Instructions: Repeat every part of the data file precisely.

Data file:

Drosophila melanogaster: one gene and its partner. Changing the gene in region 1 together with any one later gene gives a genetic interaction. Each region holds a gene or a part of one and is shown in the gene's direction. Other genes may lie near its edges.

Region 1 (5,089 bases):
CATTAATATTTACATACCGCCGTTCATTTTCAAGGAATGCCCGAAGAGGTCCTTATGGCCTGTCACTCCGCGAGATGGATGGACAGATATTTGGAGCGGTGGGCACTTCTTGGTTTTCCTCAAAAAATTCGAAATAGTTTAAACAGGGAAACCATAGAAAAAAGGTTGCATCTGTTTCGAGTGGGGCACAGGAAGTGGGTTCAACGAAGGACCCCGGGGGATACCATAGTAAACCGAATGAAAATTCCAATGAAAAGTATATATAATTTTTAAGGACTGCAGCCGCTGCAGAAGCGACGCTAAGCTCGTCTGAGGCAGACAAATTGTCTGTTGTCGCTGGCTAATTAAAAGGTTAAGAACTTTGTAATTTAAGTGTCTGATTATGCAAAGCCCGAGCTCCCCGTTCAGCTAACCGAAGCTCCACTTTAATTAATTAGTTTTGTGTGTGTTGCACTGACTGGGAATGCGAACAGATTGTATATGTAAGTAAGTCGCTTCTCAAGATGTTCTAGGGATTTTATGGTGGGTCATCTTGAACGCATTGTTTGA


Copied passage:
Drosophila melanogaster: one gene and its partner. Changing the gene in region 1 together with any one later gene gives a genetic interaction. Each region holds a gene or a part of one and is shown in the gene's direction. Other genes may lie near its edges.

Region 1 (5,089 bases):
CATTAATATTTACATACCGCCGTTCATTTTCAAGGAATGCCCGAAGAGGTCCTTATGGCCTGTCACTCCGCGAGATGGATGGACAGATATTTGGAGCGGTGGGCACTTCTTGGTTTTCCTCAAAAAATTCGAAATAGTTTAAACAGGGAAACCATAGAAAAAAGGTTGCATCTGTTTCGAGTGGGGCACAGGAAGTGGGTTCAACGAAGGACCCCGGGGGATACCATAGTAAACCGAATGAAAATTCCAATGAAAAGTATATATAATTTTTAAGGACTGCAGCCGCTGCAGAAGCGACGCTAAGCTCGTCTGAGGCAGACAAATTGTCTGTTGTCGCTGGCTAATTAAAAGGTTAAGAACTTTGTAATTTAAGTGTCTGATTATGCAAAGCCCGAGCTCCCCGTTCAGCTAACCGAAGCTCCACTTTAATTAATTAGTTTTGTGTGTGTTGCACTGACTGGGAATGCGAACAGATTGTATATGTAAGTAAGTCGCTTCTCAAGATGTTCTAGGGATTTTATGGTGGGTCATCTTGAACGCATTGTTTGA